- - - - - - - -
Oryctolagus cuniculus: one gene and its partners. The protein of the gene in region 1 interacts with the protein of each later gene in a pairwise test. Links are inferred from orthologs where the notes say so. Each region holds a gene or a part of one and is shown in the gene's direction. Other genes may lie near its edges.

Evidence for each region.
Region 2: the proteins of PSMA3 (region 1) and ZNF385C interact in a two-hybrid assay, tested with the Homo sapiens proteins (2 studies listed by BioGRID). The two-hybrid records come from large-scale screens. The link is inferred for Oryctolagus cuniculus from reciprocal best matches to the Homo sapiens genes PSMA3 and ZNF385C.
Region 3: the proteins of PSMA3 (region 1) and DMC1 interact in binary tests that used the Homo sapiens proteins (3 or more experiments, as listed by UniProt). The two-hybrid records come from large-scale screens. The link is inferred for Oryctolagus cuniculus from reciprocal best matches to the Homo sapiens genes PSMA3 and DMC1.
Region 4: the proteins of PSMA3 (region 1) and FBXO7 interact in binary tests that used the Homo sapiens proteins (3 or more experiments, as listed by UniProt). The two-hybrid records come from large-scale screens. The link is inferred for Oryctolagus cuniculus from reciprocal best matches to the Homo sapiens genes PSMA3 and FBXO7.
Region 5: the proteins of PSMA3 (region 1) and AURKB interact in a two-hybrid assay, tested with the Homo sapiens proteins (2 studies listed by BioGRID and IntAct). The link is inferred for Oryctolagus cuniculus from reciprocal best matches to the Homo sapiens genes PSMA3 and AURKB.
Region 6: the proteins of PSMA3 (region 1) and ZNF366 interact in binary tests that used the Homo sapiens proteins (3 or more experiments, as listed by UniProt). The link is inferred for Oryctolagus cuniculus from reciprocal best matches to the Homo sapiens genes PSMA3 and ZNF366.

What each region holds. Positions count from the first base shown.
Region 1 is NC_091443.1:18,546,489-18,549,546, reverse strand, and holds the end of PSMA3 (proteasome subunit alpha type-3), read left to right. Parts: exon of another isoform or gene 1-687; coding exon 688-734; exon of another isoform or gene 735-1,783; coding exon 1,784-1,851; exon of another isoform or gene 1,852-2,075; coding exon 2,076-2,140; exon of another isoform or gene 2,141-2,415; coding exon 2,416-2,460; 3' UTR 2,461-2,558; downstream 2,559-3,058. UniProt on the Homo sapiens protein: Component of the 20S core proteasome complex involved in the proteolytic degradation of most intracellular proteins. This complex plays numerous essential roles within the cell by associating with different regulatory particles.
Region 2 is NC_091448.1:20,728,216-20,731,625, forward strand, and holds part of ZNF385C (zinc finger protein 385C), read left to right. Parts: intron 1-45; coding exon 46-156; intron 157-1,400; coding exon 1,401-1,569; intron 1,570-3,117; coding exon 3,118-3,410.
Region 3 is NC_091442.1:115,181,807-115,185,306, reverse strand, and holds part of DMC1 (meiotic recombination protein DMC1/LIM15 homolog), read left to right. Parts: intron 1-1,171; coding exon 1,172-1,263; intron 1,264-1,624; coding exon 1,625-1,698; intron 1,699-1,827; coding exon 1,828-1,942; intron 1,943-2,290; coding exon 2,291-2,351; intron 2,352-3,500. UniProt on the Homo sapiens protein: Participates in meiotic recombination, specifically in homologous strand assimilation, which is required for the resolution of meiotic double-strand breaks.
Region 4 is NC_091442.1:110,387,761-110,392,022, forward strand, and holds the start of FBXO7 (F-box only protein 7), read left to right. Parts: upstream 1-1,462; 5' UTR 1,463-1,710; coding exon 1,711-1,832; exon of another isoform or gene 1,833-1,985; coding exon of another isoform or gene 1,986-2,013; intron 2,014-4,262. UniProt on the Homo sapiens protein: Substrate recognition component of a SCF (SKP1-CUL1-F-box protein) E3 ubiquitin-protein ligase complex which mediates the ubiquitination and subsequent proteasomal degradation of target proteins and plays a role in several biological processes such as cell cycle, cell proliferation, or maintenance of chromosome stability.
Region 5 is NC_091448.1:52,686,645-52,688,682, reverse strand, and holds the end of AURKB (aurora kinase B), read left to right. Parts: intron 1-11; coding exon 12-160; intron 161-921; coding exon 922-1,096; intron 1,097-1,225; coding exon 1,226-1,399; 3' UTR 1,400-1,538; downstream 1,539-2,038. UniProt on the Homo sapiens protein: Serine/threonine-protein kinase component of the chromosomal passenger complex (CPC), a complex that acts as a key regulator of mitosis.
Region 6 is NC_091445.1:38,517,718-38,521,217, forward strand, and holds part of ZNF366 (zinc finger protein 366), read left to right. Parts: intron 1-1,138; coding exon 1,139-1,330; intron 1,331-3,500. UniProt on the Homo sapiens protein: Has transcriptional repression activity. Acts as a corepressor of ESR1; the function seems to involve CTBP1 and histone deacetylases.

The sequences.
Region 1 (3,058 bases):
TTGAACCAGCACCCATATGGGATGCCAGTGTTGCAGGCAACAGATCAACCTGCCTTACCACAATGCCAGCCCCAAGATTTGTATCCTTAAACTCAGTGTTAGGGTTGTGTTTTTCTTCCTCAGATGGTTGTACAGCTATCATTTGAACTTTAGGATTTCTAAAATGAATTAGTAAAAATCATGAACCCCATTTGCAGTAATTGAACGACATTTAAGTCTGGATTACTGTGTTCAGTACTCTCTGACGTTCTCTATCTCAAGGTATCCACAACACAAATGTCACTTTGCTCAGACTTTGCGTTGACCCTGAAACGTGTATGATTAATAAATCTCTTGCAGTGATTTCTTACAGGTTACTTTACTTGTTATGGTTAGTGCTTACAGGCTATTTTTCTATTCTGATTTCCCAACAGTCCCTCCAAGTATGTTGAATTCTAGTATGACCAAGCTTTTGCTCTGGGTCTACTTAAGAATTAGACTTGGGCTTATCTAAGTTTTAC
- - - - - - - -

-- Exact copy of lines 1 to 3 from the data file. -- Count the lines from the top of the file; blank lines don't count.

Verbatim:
Oryctolagus cuniculus: one gene and its partners. The protein of the gene in region 1 interacts with the protein of each later gene in a pairwise test. Links are inferred from orthologs where the notes say so. Each region holds a gene or a part of one and is shown in the gene's direction. Other genes may lie near its edges.

Evidence for each region.
Region 2: the proteins of PSMA3 (region 1) and ZNF385C interact in a two-hybrid assay, tested with the Homo sapiens proteins (2 studies listed by BioGRID). The two-hybrid records come from large-scale screens. The link is inferred for Oryctolagus cuniculus from reciprocal best matches to the Homo sapiens genes PSMA3 and ZNF385C.